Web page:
Simmental cattle are a versatile breed of cattle originating in Western Switzerland. The Simmental has historically been used for dairy, beef and as draught animals. They are particularly renowned for the rapid growth of their young, if given sufficient feed. Simmental provides more combined weaning gain (growth) and milk yield than any other breed.
The traditional coloration of the Simmental has been described variously as "red and white spotted" or "gold and white", although there is no specific standard coloration, and the dominant shade varies from a pale yellow-gold all the way to very dark red. The face is normally white, and this characteristic is usually passed to cross-bred calves. The white face is genetically distinct from the white head of the Hereford.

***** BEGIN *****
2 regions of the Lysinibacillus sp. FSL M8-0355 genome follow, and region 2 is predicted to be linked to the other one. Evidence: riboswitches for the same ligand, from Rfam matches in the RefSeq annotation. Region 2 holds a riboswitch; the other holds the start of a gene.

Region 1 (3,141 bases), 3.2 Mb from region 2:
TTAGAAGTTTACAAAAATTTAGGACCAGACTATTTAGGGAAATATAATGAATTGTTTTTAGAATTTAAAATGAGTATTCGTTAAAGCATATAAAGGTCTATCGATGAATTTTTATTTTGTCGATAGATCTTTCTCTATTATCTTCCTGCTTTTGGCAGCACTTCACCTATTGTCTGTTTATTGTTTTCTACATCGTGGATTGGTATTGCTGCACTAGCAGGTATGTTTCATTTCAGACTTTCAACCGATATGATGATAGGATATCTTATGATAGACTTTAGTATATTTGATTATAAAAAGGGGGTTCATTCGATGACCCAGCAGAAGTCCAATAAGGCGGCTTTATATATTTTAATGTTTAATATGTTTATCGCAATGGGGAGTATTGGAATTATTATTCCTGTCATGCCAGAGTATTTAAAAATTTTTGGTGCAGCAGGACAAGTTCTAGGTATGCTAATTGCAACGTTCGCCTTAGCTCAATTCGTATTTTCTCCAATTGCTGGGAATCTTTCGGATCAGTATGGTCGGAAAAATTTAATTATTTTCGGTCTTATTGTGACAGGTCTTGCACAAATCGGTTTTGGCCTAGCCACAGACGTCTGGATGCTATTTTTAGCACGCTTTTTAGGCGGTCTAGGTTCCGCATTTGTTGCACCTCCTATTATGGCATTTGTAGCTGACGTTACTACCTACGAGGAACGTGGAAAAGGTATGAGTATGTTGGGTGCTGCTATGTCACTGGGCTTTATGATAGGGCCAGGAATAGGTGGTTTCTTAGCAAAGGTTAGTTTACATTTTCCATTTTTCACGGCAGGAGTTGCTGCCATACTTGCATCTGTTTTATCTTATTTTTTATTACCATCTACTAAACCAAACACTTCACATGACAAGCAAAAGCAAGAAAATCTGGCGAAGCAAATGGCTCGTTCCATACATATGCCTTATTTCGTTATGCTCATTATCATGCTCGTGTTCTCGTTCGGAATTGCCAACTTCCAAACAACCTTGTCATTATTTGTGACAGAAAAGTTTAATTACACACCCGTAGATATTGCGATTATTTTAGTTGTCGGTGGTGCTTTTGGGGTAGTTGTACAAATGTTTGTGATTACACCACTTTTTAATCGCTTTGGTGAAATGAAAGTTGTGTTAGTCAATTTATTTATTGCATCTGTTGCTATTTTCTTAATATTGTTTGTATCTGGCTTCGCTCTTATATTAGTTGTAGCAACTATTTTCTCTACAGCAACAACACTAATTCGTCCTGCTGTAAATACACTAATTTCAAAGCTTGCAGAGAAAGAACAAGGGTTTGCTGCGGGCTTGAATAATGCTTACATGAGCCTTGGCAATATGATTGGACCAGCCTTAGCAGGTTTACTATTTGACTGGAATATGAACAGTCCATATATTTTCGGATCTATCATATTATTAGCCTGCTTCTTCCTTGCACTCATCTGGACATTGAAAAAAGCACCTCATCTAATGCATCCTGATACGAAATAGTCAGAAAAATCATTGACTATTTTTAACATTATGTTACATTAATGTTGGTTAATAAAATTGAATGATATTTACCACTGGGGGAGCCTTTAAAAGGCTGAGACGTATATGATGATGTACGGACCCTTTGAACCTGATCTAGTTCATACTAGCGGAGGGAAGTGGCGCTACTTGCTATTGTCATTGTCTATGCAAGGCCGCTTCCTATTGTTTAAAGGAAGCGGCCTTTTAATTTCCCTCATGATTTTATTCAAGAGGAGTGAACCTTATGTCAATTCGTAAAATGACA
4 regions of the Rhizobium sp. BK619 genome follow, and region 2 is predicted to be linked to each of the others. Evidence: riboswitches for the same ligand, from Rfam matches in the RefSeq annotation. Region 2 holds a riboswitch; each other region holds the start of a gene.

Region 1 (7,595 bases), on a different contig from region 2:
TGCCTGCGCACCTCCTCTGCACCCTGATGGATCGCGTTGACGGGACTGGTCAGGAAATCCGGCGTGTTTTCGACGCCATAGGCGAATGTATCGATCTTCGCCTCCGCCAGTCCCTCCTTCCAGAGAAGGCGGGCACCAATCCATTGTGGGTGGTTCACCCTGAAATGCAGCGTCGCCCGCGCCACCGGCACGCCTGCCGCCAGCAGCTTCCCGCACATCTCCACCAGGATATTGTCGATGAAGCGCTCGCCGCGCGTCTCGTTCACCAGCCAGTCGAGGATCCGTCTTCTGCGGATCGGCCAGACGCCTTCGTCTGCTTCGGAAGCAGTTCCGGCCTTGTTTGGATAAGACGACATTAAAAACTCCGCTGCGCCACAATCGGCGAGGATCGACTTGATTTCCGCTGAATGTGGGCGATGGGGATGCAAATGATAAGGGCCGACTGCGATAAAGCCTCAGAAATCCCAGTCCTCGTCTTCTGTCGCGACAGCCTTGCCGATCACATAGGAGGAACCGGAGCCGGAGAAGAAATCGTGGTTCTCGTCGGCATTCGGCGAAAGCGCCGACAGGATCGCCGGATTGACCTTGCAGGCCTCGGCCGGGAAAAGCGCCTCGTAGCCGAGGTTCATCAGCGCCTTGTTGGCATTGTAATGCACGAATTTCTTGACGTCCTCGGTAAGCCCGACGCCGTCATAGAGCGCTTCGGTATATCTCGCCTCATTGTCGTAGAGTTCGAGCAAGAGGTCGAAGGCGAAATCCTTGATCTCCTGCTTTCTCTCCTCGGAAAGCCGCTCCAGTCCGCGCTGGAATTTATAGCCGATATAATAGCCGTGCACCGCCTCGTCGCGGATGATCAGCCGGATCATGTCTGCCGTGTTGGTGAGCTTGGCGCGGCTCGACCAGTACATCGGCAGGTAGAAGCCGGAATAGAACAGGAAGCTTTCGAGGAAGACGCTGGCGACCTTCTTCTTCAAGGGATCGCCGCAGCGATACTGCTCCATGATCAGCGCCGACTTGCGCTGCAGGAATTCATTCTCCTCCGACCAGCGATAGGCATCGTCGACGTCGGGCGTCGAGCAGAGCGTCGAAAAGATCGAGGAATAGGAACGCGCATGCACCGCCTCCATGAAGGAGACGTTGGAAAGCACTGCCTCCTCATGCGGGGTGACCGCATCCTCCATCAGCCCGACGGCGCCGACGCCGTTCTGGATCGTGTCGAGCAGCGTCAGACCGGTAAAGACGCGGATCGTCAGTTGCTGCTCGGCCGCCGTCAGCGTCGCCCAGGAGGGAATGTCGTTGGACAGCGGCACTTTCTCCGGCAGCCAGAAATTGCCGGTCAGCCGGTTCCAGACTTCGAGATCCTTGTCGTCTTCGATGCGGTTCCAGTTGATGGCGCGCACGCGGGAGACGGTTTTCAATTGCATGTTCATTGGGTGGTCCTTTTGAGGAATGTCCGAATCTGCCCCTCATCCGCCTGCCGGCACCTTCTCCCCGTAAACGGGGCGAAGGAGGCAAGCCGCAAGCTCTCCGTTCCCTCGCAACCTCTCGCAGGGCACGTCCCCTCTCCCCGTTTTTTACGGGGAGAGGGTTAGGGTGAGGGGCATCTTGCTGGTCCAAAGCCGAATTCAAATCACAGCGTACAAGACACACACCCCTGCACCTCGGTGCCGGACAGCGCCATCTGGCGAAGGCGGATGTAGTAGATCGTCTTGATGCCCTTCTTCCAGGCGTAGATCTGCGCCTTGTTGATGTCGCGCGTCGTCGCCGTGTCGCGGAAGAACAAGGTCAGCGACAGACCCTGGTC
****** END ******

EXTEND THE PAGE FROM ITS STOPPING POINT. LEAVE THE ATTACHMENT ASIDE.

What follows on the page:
Today approximately 80% of the Simmental cattle in the United States are black, with the remaining 20% being red. Most Simmental cattle are solid in coloring. In the late 1980s and early 1990s there was a large push to rid Simmental cattle of the spots and diluter genes. Because of this push a large number of traditionally colored Simmental cows were bred to purebred Angus bulls. Over the next decade progressive breeders worked to breed their Simmental Angus cross cattle back up to a 7/8 blooded Simmental, also known as a purebred. Today it is common for Simmental cattle in North America to be both Homozygous Polled and Homozygous Black.